It’s going to be a difficult discussion. I will probably be on the back end of the discussion. My job will be to show the budget realities of what they’re choosing and how that affects the overall budget. If you take $80 million out of our overall revenue stream, then that means budget cuts to agencies, and they need to know that. And on top of some fairly lean times already. Those are the rubs that are at play there.
Q: What business personal property tax repeal proposals have you heard so far?
A: There are hundreds of different ideas. Obviously IACI [the Idaho Association of Commerce and Industry] is leading the charge on what they want to do. I’ve understood that the governor has said he’s in favor of repealing the personal property tax, but I don’t believe he’s in favor of replacing it to the local units of government. I don’t know that. I don’t want to speak for him, but that’s certainly what I’ve been told.
Q: Idaho has a lean budget in the wake of the recession. It seems worth asking: if there is going to be an effort to direct money to local government to make up for the personal property tax repeal, is that something the state can withstand? Is this the time, really, to be considering the personal property tax repeal?
A: You know, from my perspective, there will be some shifting. It’s going to be a very, very difficult budget year, because first of all, the make-up of the committee. The committee, JFAC, is changing and will be even a more conservative committee if people can believe that. On top of that, there are a lot of competing demands and competing issues that have gone unaddressed for the last several years because of the shortage of funds. We in many cases robbed Peter to pay Paul and we did everything we could to minimize the reductions, particularly to education.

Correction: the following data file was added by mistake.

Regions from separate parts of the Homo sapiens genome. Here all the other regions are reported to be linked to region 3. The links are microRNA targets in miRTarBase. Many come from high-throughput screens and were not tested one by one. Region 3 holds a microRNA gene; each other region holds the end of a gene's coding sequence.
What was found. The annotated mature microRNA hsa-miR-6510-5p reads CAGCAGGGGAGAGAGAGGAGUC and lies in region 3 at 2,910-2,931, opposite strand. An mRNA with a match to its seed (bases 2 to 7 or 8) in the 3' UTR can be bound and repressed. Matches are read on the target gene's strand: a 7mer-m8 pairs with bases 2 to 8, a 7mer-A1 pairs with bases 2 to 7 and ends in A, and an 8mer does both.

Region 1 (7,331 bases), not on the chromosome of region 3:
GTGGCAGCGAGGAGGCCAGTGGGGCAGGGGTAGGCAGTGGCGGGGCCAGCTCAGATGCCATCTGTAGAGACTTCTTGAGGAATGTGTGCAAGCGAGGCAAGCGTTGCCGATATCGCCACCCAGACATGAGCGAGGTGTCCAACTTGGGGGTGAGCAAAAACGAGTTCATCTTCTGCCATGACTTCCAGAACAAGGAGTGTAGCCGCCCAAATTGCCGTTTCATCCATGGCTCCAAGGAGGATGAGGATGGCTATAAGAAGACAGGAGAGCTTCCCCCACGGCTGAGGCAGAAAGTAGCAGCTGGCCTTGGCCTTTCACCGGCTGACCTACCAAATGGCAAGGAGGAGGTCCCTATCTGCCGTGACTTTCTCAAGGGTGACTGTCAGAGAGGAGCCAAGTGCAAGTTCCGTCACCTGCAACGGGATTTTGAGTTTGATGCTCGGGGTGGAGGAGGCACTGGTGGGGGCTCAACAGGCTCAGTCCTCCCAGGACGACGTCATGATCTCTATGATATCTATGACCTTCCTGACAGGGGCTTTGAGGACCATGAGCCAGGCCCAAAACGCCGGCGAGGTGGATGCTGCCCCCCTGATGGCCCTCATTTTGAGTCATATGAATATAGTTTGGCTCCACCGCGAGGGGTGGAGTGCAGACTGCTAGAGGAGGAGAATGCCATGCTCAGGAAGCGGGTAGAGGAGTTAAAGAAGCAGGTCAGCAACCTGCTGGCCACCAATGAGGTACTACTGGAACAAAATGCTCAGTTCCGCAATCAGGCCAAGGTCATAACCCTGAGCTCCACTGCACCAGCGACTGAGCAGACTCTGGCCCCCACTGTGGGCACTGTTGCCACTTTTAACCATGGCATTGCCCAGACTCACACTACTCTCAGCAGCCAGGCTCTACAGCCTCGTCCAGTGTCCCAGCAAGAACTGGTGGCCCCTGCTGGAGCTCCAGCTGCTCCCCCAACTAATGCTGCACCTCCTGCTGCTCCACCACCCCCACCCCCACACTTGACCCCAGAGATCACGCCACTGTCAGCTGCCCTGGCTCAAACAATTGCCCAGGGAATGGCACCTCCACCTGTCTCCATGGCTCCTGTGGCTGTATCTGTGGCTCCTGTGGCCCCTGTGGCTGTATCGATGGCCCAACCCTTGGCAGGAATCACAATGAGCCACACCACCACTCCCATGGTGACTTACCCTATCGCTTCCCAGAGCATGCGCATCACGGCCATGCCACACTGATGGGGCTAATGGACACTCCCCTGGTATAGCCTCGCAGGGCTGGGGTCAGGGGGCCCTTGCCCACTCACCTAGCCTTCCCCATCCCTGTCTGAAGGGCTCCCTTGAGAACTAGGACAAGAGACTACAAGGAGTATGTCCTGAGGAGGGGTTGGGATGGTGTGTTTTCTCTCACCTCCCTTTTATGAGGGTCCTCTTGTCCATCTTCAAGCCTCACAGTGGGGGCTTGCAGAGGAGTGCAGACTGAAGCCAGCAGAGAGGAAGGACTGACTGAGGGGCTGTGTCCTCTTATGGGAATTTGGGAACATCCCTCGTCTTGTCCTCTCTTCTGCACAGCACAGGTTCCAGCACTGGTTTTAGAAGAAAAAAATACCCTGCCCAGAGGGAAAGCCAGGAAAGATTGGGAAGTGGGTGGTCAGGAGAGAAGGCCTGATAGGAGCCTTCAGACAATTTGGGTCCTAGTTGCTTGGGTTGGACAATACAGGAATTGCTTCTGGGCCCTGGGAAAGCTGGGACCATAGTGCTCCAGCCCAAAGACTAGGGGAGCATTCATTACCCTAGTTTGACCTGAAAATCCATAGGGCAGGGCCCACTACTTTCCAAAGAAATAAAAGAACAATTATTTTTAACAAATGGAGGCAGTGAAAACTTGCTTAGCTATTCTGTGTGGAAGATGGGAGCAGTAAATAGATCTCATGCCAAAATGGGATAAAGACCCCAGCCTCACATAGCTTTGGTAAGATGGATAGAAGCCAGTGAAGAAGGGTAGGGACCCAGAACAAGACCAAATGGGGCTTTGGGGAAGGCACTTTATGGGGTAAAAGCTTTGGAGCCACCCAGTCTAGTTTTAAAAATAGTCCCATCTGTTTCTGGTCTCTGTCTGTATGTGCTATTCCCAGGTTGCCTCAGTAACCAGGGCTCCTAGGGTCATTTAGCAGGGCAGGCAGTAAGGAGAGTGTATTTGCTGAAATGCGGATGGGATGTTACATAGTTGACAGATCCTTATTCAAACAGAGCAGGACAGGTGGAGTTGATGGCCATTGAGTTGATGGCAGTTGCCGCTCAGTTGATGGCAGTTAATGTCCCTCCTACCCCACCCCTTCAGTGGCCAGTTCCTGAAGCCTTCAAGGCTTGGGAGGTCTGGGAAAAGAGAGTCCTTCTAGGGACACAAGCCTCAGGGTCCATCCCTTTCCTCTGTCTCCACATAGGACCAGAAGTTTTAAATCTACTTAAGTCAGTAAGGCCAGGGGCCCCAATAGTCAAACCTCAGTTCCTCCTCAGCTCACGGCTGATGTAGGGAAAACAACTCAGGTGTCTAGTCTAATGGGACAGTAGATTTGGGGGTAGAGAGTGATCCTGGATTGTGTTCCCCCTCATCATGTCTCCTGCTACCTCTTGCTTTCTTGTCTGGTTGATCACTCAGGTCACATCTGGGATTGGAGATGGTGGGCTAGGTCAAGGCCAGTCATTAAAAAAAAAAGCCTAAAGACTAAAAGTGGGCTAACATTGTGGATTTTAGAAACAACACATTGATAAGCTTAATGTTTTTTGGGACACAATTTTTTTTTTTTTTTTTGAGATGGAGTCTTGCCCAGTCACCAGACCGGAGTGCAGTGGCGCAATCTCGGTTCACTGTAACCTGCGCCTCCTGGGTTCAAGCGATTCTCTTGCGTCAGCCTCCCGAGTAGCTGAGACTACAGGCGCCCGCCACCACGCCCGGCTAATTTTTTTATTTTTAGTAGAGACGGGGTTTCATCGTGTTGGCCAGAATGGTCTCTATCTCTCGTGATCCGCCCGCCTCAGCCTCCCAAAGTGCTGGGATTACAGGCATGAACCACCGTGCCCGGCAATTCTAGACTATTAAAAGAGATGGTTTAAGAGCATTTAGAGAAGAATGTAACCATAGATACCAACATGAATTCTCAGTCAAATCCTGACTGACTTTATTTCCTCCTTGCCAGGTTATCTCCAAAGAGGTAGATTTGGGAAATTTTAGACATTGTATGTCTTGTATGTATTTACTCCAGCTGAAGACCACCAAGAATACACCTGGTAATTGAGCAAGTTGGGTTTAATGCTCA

Then as we built out of last year, the last dollar that we cut was public schools, and then they were the first dollar we helped restore. And higher ed. But we’re still not funding higher ed at the level that they need. We’re still not funding public schools at the level that they need. We may not even be meeting the constitutional requirements of our funding there. The Medicaid expenses have diminished, and they’re not quite as robust as what we thought was taking place, because the economy is improving.
There’s a lot of competing demands with the core responsibilities, which is education, public health and public safety. It will be difficult for us to meet those core responsibilities and replace the personal property tax, in my mind. Can it be done? Yeah, but you’ve got to do it, in my opinion, with some strategy.
Q: There’s a tension between the desire to cut revenue and the need to put funding into a program as substantial as public education. And there’s the question of whether the state is meeting its constitutional requirements with respect to education funding. How do you think that is going to be addressed this session?